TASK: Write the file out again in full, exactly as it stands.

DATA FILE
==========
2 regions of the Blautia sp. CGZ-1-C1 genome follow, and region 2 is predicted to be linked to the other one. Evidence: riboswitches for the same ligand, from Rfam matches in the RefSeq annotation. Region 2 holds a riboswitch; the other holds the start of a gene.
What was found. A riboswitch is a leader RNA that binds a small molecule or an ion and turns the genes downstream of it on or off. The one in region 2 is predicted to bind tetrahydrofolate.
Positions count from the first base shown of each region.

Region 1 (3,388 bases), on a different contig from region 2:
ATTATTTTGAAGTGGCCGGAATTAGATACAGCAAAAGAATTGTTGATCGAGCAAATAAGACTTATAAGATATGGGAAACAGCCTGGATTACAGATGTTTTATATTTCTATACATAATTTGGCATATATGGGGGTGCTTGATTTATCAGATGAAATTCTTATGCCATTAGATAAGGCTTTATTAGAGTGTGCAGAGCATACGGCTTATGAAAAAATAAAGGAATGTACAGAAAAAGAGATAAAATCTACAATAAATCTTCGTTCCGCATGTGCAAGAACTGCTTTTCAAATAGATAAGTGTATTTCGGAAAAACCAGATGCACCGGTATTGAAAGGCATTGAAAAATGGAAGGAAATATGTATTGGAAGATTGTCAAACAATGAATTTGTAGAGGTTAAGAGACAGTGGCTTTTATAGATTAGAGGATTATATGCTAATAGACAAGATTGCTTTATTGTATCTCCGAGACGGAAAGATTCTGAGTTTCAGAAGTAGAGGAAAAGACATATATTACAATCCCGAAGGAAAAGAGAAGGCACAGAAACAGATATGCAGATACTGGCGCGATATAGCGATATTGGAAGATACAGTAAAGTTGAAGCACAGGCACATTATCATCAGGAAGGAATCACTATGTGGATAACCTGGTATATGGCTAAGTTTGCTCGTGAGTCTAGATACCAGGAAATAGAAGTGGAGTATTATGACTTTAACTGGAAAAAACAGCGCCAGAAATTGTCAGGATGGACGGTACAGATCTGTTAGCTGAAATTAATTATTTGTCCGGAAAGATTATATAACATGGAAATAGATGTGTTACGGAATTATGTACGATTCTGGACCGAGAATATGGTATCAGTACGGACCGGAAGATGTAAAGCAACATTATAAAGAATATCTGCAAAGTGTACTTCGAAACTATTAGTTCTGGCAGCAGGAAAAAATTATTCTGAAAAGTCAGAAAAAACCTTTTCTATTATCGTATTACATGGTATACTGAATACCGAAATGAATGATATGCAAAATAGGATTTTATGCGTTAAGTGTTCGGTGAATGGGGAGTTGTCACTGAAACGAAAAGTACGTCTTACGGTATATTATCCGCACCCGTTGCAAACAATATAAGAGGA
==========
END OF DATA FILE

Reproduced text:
2 regions of the Blautia sp. CGZ-1-C1 genome follow, and region 2 is predicted to be linked to the other one. Evidence: riboswitches for the same ligand, from Rfam matches in the RefSeq annotation. Region 2 holds a riboswitch; the other holds the start of a gene.
What was found. A riboswitch is a leader RNA that binds a small molecule or an ion and turns the genes downstream of it on or off. The one in region 2 is predicted to bind tetrahydrofolate.
Positions count from the first base shown of each region.

Region 1 (3,388 bases), on a different contig from region 2:
ATTATTTTGAAGTGGCCGGAATTAGATACAGCAAAAGAATTGTTGATCGAGCAAATAAGACTTATAAGATATGGGAAACAGCCTGGATTACAGATGTTTTATATTTCTATACATAATTTGGCATATATGGGGGTGCTTGATTTATCAGATGAAATTCTTATGCCATTAGATAAGGCTTTATTAGAGTGTGCAGAGCATACGGCTTATGAAAAAATAAAGGAATGTACAGAAAAAGAGATAAAATCTACAATAAATCTTCGTTCCGCATGTGCAAGAACTGCTTTTCAAATAGATAAGTGTATTTCGGAAAAACCAGATGCACCGGTATTGAAAGGCATTGAAAAATGGAAGGAAATATGTATTGGAAGATTGTCAAACAATGAATTTGTAGAGGTTAAGAGACAGTGGCTTTTATAGATTAGAGGATTATATGCTAATAGACAAGATTGCTTTATTGTATCTCCGAGACGGAAAGATTCTGAGTTTCAGAAGTAGAGGAAAAGACATATATTACAATCCCGAAGGAAAAGAGAAGGCACAGAAACAGATATGCAGATACTGGCGCGATATAGCGATATTGGAAGATACAGTAAAGTTGAAGCACAGGCACATTATCATCAGGAAGGAATCACTATGTGGATAACCTGGTATATGGCTAAGTTTGCTCGTGAGTCTAGATACCAGGAAATAGAAGTGGAGTATTATGACTTTAACTGGAAAAAACAGCGCCAGAAATTGTCAGGATGGACGGTACAGATCTGTTAGCTGAAATTAATTATTTGTCCGGAAAGATTATATAACATGGAAATAGATGTGTTACGGAATTATGTACGATTCTGGACCGAGAATATGGTATCAGTACGGACCGGAAGATGTAAAGCAACATTATAAAGAATATCTGCAAAGTGTACTTCGAAACTATTAGTTCTGGCAGCAGGAAAAAATTATTCTGAAAAGTCAGAAAAAACCTTTTCTATTATCGTATTACATGGTATACTGAATACCGAAATGAATGATATGCAAAATAGGATTTTATGCGTTAAGTGTTCGGTGAATGGGGAGTTGTCACTGAAACGAAAAGTACGTCTTACGGTATATTATCCGCACCCGTTGCAAACAATATAAGAGGA